Enter the Data Lake, a schema built around the assumption that users do not know what will be important in the future, or what else might be added to it. Properly designed and maintained, it can hold varieties of different information, from traditionally structured database tables, more open ended JSON data, or even things like images, video, recordings, and emails. All of these files are stored in a way that can be easily searched in the future, so that esoteric algorithms like Neural Networks and Fuzzy Clustering can put that data to work.

 Source:  Datamation

Source: Datamation

The Data Lake is not a perfect solution. With improper design or lazy execution, it could end up just as messy as that large, messy mass of a database mentioned earlier (a so called “Data Swamp”). However, when done properly, it can serve as a stepping stone to becoming one of the machine learning and artificial intelligence backed powerhouses that will dominate the rapidly changing corporate world.


The Data Warehouse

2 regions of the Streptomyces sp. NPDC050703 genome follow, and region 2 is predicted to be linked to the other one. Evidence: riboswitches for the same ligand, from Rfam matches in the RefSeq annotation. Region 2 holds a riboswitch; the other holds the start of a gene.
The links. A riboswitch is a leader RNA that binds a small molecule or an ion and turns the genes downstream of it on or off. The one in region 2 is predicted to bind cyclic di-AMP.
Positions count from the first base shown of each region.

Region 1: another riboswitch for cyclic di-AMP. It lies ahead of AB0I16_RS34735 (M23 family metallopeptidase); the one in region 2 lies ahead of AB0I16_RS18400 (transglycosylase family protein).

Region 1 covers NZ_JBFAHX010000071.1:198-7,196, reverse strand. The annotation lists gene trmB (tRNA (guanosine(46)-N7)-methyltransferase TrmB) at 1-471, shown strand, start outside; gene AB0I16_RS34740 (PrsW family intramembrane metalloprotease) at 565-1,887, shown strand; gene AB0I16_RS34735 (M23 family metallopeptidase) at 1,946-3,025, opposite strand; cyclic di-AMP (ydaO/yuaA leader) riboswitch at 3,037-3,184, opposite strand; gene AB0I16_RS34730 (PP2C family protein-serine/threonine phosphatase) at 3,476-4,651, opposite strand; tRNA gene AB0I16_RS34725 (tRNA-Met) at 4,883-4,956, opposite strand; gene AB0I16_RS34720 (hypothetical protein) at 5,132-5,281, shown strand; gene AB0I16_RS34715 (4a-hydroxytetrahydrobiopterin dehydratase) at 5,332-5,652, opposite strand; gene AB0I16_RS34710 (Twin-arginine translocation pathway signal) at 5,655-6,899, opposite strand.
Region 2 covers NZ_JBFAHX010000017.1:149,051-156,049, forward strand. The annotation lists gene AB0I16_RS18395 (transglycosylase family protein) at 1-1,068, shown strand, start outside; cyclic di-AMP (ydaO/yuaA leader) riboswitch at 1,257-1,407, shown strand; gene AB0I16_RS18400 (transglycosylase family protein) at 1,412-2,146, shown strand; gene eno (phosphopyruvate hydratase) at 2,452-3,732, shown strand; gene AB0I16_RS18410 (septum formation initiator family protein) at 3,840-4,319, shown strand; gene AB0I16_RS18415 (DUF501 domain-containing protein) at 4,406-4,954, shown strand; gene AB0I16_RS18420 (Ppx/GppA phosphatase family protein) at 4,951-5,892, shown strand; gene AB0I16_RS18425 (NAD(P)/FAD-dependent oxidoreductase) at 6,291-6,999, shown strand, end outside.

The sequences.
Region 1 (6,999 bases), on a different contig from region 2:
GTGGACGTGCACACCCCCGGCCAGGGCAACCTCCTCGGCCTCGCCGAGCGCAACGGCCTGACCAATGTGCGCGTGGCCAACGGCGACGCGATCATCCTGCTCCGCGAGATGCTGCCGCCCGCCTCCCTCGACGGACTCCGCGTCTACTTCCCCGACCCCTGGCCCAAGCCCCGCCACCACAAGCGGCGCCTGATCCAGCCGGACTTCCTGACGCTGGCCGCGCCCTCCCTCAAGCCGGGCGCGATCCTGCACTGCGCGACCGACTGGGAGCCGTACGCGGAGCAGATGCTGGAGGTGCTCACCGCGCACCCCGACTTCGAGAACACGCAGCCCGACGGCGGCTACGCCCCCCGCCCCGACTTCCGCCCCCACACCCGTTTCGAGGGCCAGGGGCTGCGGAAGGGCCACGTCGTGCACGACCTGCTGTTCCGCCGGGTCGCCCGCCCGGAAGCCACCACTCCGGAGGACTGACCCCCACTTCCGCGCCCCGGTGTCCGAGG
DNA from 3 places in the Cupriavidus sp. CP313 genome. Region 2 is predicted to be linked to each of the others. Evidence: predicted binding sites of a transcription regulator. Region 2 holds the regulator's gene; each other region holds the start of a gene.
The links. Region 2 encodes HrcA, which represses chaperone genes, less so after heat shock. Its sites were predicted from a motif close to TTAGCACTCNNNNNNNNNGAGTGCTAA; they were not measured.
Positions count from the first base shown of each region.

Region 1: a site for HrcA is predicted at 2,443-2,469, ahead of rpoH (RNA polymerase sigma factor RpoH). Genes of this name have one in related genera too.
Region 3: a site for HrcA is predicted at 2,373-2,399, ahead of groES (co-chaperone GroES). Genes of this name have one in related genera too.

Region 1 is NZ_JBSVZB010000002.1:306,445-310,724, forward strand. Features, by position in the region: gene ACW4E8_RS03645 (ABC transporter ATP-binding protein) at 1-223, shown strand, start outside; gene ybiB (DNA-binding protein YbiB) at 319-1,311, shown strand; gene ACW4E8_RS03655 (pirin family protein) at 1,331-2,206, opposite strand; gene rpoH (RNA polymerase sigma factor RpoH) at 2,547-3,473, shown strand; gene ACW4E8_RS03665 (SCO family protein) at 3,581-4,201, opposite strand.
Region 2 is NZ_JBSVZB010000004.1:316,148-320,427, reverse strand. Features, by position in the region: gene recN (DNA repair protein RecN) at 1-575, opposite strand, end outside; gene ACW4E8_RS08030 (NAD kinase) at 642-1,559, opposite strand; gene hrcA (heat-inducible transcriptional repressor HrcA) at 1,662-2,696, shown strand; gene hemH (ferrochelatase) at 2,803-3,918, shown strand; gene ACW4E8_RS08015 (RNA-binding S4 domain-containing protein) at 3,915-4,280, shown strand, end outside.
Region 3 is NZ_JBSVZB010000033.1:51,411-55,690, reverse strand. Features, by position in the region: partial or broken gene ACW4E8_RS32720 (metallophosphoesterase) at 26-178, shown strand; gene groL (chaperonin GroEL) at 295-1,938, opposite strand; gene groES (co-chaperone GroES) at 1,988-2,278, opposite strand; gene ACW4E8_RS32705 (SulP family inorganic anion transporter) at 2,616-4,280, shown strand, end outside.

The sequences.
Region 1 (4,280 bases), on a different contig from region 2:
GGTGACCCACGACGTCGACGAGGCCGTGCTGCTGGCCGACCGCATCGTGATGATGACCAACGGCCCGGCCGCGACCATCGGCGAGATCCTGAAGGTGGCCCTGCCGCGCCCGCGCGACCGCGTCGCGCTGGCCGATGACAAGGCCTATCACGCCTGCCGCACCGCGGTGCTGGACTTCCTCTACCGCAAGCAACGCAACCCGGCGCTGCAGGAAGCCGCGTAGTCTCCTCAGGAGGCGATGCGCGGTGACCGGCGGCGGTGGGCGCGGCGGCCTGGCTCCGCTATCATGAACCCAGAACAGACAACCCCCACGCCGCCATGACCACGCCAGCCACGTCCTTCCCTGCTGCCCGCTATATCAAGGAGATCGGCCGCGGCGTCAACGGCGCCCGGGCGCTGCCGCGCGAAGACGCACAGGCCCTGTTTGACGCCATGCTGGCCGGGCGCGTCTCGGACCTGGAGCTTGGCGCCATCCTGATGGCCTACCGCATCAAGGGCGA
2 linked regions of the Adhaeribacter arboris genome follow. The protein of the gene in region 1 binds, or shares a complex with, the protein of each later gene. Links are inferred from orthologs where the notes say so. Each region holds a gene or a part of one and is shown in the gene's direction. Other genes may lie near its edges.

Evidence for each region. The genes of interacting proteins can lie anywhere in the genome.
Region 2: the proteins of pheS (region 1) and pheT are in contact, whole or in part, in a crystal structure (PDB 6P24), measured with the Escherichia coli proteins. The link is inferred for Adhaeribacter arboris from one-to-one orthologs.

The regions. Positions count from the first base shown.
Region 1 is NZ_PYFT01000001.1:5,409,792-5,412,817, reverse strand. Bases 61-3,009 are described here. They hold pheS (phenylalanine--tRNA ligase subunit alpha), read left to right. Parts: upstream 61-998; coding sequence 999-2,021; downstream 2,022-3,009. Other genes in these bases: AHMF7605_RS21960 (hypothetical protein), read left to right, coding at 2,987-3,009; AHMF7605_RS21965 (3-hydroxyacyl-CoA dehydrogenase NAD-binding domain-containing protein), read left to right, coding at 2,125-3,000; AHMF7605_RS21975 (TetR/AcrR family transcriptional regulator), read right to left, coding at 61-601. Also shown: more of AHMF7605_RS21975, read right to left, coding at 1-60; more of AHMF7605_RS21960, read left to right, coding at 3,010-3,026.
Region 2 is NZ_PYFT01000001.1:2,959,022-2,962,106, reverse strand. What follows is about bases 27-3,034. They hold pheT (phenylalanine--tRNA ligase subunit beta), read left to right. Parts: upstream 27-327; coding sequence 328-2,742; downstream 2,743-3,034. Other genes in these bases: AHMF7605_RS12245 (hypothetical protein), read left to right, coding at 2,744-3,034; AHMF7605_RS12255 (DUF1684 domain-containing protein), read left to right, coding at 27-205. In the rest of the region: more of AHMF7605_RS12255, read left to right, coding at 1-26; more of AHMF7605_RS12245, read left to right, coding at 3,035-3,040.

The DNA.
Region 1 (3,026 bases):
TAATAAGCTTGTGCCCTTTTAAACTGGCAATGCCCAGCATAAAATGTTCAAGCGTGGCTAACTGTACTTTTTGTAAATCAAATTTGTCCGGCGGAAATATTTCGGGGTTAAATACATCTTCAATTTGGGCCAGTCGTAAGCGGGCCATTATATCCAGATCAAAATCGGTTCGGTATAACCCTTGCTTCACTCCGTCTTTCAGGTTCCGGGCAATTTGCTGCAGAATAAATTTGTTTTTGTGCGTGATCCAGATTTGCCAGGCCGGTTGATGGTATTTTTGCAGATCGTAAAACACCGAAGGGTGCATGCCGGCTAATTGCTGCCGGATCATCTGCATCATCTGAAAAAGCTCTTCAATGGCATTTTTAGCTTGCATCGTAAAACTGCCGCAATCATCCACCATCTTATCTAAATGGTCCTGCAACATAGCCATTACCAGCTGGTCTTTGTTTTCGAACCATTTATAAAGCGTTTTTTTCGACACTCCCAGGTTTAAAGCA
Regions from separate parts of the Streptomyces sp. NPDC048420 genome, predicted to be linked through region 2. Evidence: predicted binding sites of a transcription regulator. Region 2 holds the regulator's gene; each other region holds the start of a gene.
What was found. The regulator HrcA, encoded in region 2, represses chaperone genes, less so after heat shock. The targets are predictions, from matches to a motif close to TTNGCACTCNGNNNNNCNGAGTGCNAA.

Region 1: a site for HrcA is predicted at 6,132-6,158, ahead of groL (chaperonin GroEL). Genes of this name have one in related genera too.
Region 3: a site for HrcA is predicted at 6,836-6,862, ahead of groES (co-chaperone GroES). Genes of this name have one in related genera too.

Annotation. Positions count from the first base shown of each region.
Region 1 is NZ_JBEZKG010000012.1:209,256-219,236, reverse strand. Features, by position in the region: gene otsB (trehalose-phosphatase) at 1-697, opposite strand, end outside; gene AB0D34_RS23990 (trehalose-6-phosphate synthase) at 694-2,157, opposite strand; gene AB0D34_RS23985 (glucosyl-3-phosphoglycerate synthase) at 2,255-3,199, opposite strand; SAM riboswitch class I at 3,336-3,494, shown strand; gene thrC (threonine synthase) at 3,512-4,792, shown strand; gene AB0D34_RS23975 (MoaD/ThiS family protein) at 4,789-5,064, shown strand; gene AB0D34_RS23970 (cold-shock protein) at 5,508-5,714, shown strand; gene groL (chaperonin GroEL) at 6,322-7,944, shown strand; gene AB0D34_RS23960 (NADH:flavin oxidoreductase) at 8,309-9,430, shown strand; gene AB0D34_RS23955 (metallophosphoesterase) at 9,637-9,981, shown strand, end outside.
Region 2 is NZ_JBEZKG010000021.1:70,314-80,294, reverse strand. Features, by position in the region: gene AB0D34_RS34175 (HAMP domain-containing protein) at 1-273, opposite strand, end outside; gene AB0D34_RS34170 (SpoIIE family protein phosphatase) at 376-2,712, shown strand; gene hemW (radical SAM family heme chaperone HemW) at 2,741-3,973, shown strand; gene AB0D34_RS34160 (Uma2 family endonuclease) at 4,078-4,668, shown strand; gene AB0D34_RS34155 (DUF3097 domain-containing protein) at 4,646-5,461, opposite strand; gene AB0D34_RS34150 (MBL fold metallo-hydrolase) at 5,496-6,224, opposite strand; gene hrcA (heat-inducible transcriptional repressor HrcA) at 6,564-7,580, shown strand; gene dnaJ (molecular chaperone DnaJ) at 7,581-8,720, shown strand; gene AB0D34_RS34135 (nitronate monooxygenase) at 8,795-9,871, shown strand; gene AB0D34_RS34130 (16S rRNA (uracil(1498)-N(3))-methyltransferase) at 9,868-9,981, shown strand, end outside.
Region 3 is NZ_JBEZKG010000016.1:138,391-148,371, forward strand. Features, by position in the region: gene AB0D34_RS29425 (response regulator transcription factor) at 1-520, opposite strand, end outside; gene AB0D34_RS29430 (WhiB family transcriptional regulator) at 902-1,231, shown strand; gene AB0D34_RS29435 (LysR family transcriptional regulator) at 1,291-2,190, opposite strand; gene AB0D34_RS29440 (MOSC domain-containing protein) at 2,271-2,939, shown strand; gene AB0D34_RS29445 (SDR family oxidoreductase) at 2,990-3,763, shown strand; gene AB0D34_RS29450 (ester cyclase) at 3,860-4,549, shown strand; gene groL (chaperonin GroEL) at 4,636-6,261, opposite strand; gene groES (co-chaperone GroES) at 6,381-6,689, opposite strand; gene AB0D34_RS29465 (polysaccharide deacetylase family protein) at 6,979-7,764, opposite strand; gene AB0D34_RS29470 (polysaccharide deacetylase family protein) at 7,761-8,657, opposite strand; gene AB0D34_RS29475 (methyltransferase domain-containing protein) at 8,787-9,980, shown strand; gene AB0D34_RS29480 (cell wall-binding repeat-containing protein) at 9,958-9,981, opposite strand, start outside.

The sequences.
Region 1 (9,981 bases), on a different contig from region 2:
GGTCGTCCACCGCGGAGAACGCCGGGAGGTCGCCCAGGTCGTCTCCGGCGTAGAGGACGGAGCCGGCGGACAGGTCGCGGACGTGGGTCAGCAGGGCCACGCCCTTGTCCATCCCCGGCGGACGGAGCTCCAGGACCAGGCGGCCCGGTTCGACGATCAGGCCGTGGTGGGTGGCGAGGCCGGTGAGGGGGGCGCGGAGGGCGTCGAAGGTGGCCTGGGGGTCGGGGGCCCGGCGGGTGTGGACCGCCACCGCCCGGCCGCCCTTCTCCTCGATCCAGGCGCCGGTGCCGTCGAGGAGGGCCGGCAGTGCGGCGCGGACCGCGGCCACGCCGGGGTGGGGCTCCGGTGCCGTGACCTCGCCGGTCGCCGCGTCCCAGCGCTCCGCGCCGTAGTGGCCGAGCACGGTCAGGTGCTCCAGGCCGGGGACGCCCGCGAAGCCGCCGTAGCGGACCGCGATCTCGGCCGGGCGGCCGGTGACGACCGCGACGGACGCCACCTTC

The original data management method was what is referred to as the “Data Warehouse” model. Imagine for a moment a warehouse. Nice neatly spaced rows of pallets, organized by type and size. Ask for a particular pallet, and the manager can point you to a specific aisle, how far down you have to go, and what is inside. Trucks take new boxes into the warehouse, and deliver from the warehouse to customers. The warehouse holds pallets. It does not house livestock, act as a garage for cars, or a home for people. This is how the “Data Warehouse” model works. In this analogy, the information is the pallets, a database the warehouse manager, and users are its customers. It is designed to store very specific data, with unrelated info discarded, or not allowed inside the warehouse at all.

Let's imagine another different warehouse. Amongst the pallets, sheep wander the aisles, cars are parked where they fit, and makeshift homes are set up. If you ask for a specific pallet, the warehouse manager can point you to where it should be. Ask for a specific animal, and you will be told where it was last seen (a month ago). What about where a certain car is parked? You might be told it is usually parked in aisle 4, but that might not be right. The delivery of pallets is slowed down by all the obstructions from cars and sheep. This warehouse is a mess, and it resulted from being asked to do what it shouldn’t have. Too many different types of things are stored within this warehouse, and a warehouse is not the correct way to store some of them. This is what can happen when a “Data Warehouse” is miss-used. Random tables are strewn about, it is a pain to use, and it is hard to find what you need.

The two most important features for a data warehouse are that it must be: